Parental consent laws aren’t cruel. They protect young women.

parental consent

As a bill that would mandate parental consent in Florida makes its way through the legislature, abortion advocates are crying foul. Margaret Wurth, a senior researcher for Human Rights Watch, has written an op-ed for the organization, slamming parental consent laws as cruel and lacking compassion. But she also ignores the reality of why these laws are necessary.

While Florida already requires minor girls to notify parents before undergoing an abortion, they don’t need a parent’s consent. The new bill, SB 404, would require them to get notarized written consent from a parent or guardian. To Wurth, this is unconscionable.

“I interviewed Florida attorneys and medical providers, who said that some girls fear violence, being kicked out of the home, alienated from their families or forced to continue a pregnancy against their wishes if they involve a parent,” Wurth wrote. “Others may not live with — or be able to locate — their parents. Requiring girls without parental support to plead their case before a judge is intimidating, and delays or prevents care.”

What Wurth fails to acknowledge, however, is that this very scenario happens on the other side of the coin. It’s not unusual at all for girls to be forced into abortion by their parents or significant others, threatened with homelessness or violence if they choose to keep the baby. Albany Rose, a post-abortive woman who is now pro-life, experienced this firsthand as a teenager. “I had a coerced abortion at 16 years old, and although I wanted my child, my father and his wife would not allow it,” she said in an interview with Live Action News. “I was threatened with homelessness right into that abortion clinic.”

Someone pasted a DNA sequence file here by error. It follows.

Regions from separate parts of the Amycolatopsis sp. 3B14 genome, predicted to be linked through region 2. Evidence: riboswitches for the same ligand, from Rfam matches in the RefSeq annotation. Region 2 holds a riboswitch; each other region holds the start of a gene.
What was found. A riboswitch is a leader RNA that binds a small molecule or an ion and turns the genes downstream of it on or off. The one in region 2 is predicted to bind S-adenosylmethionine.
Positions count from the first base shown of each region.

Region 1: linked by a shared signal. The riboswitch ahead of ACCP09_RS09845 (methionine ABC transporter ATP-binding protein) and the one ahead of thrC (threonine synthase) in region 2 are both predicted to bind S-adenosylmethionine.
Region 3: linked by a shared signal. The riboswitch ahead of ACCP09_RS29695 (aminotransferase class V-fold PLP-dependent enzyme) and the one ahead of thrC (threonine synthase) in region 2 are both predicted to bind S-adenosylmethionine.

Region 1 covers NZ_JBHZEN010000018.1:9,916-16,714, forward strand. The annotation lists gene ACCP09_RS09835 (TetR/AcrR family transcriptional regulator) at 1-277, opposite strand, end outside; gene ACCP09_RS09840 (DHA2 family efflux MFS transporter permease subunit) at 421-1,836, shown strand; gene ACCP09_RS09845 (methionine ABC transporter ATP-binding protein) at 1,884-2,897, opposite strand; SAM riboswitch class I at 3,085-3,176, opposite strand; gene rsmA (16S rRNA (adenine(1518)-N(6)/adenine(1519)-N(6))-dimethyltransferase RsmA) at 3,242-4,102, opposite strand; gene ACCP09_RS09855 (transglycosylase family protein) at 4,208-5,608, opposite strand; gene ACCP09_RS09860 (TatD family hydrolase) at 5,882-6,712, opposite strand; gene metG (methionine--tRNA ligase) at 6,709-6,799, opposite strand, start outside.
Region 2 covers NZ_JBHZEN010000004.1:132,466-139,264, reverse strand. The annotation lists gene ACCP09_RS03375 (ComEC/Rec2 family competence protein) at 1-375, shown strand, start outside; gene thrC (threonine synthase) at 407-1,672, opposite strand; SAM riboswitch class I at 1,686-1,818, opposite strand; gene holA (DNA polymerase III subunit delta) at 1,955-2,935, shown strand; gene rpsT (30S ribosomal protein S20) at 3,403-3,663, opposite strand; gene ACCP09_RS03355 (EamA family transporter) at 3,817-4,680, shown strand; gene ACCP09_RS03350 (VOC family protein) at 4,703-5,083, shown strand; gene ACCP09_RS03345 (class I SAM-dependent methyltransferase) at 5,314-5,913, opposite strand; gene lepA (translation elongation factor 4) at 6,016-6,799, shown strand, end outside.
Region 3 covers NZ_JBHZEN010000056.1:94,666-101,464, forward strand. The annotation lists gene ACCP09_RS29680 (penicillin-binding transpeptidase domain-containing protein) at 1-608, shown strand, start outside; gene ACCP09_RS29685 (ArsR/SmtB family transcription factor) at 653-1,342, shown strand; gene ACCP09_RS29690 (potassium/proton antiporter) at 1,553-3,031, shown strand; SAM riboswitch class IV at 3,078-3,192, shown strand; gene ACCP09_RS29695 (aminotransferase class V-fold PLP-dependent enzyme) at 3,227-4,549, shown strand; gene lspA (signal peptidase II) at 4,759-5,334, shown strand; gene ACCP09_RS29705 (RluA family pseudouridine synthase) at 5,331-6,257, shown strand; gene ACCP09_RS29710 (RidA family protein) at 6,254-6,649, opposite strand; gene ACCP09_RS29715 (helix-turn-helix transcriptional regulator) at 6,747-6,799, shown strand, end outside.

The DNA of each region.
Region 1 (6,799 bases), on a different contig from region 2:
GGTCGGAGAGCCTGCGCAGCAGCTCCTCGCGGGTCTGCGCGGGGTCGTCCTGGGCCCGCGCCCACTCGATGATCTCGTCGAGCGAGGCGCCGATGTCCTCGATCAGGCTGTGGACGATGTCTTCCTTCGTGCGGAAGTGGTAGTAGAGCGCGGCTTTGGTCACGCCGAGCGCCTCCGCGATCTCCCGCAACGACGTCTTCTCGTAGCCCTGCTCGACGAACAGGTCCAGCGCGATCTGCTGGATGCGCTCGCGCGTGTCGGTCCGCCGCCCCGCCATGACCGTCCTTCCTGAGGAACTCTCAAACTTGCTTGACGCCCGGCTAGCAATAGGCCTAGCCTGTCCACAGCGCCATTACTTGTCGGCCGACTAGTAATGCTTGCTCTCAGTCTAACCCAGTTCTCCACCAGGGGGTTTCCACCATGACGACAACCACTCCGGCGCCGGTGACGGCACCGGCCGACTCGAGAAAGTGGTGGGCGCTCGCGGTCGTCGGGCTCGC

READ: Abortion workers: We easily avoided parental notification and consent laws

Wurth further complains that amendments were voted down, such as one to exempt survivors of trafficking, or that would allow consent from a grandparent or a stepparent. “Florida legislators are sacrificing adolescent girls’ health and lives in a gamble to chip away at a constitutionally protected and internationally recognized right to access abortion,” she concluded. “SB 404 is dangerous and cruel, and legislators should reject it.”

But is any of that true?

According to Wurth’s example, a teenage girl who has been trafficked will somehow be further harmed by a parent needing to be told about her abortion beforehand. How? Why? We don’t know, because she doesn’t explain. In reality, it’s well known that traffickers use abortion facilities like Planned Parenthood to make sure their victims get abortions, because, as one survivor explained, they know Planned Parenthood “[doesn’t] ask any questions.” Abortion is a tool frequently used by traffickers to keep their victims in their control, and at work. A parental consent law wouldn’t further traumatize a teenage trafficking victim; on the contrary, it could be the lifeline that brings her to safety.

It is standard for parental consent to be given before any other medical procedures are performed on minors. Why is abortion the only one in which a child no longer needs parental consent? Many schools don’t even allow children to take aspirin without getting a parent’s permission first. Yet the abortion lobby stunningly claims children should be allowed to undergo a major medical procedure — one which carries serious risks — without their parents’ knowledge or approval.

Abortion activists may not like the idea of any law that makes it more difficult for someone to get an abortion, but that doesn’t make it inherently cruel or lacking in compassion. Some things, like parental consent laws, are simply necessary to protect minors from predators, the predatory abortion industry, and from abortion itself.

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